5 Reasonable Ways to Begin to Address Childhood Trauma

cc photo by J. Delp 

Friday was a tough day. I had a long list of things to do — things I had carefully arranged on my calendar to be certain they would all be completed. The day began as planned, with the final session of a book study on The Happiness Advantage with a small group of staff members. We discussed the final few chapters, talked about possible applications in our work setting, and perhaps most important, we laughed and socialized. Next, we kicked off the school day with an excellent guest speaker from NotMyKid who talked about his experiences as a youth, the challenges of life as a teenager, and spoke to our kids about making positive choices. Check. Check.

Things were off to a good start. Then I was asked to help with an issue that was going to involve some student discipline. The situation required an investigation, talking with other students who had witnessed the incident, getting written statements, and ultimately — consequences for a few students. As I spoke with one of the students, they became increasingly frustrated, visibly agitated, and finally extremely angry. Profanities were thrown around my office as the student attempted to engage me in an argument. Our interaction ended when I was told, “Do whatever you f***ing have to do. Nothing I do, or say is going to make a difference.”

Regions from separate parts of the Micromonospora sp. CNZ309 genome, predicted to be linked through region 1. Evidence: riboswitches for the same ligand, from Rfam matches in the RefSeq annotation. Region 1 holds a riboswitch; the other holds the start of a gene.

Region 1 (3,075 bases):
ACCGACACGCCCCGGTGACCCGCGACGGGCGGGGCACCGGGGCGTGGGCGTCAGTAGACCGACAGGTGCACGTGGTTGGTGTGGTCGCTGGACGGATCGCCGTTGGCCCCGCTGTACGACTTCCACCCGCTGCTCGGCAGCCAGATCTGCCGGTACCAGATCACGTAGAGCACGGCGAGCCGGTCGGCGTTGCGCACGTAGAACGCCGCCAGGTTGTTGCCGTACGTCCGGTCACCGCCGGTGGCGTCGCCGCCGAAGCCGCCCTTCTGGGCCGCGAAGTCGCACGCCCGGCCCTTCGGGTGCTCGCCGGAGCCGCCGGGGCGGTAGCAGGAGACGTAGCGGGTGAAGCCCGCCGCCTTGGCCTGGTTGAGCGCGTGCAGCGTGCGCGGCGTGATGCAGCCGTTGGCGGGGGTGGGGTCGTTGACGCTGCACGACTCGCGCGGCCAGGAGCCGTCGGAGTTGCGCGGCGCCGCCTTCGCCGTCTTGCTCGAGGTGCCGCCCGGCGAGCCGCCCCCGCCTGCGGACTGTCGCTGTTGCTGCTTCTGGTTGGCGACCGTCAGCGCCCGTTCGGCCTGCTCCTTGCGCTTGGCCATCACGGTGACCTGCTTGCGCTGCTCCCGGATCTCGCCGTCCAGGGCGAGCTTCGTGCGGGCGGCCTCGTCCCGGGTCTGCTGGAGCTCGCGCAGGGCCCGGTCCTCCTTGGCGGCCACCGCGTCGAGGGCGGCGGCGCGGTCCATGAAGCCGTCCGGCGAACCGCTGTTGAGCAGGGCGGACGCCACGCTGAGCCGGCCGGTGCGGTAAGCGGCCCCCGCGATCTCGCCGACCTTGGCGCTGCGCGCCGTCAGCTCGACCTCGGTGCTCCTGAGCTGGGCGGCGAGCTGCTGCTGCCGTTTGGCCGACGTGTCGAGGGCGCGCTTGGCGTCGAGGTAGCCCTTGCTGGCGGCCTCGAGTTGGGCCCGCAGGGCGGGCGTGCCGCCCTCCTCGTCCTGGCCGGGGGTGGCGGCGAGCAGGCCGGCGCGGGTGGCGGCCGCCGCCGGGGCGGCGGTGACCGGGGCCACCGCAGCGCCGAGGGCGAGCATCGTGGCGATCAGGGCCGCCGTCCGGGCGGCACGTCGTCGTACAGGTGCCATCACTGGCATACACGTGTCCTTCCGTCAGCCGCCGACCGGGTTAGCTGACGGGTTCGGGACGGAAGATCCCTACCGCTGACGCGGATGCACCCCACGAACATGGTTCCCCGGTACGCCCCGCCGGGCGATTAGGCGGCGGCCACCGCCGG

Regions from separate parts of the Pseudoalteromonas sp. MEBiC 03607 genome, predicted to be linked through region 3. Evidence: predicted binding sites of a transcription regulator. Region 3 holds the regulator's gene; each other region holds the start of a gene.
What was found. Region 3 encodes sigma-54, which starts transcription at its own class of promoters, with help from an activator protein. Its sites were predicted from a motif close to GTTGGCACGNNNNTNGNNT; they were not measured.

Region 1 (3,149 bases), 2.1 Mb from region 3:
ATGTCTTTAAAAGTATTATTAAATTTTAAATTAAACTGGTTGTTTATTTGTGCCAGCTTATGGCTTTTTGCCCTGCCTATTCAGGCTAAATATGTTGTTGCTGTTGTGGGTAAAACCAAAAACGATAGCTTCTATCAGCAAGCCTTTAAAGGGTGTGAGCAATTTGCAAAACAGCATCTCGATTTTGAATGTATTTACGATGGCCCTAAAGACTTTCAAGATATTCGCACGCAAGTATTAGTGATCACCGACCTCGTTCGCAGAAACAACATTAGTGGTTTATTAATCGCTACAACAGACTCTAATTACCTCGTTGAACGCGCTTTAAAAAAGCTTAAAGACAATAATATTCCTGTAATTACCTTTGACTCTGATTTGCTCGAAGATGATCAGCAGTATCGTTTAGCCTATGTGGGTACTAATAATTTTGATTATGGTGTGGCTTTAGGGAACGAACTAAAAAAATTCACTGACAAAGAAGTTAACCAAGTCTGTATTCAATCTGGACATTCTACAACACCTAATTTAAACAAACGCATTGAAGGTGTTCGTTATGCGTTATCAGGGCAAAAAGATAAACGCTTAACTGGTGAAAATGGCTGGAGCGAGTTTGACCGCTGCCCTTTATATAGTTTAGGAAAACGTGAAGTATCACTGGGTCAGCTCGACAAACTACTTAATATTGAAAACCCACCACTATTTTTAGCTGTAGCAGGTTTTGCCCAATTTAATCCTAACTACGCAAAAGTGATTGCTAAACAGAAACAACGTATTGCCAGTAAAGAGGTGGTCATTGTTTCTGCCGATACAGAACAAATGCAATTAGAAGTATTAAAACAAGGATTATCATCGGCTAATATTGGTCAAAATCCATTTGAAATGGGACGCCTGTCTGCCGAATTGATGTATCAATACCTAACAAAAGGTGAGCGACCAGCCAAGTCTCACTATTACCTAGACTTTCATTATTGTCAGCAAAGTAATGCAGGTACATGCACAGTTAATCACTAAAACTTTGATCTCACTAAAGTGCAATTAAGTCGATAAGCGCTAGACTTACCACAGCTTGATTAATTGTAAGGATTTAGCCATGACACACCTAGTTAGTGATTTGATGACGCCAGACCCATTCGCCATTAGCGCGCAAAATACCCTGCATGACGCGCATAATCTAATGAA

I had already spoken to the child’s parent, but they requested the opportunity to call home. I obliged. The conversation between parent and child (of which I could only hear one side) was heartbreaking. Frustration. Loss of hope. A sense of failure. Desperation. Anger. All spewed out by the kid in a tirade of venomous language punctuated by a plea for help. I was at a loss — devastated by what I was hearing and my inability to help. I called for one of our counselors (we have two who are absolutely top-notch). She was able to help the student deescalate…so much so, that the kid was calm and apologizing to me as they left my office. “I’m sorry. It’s not you. It’s not you.”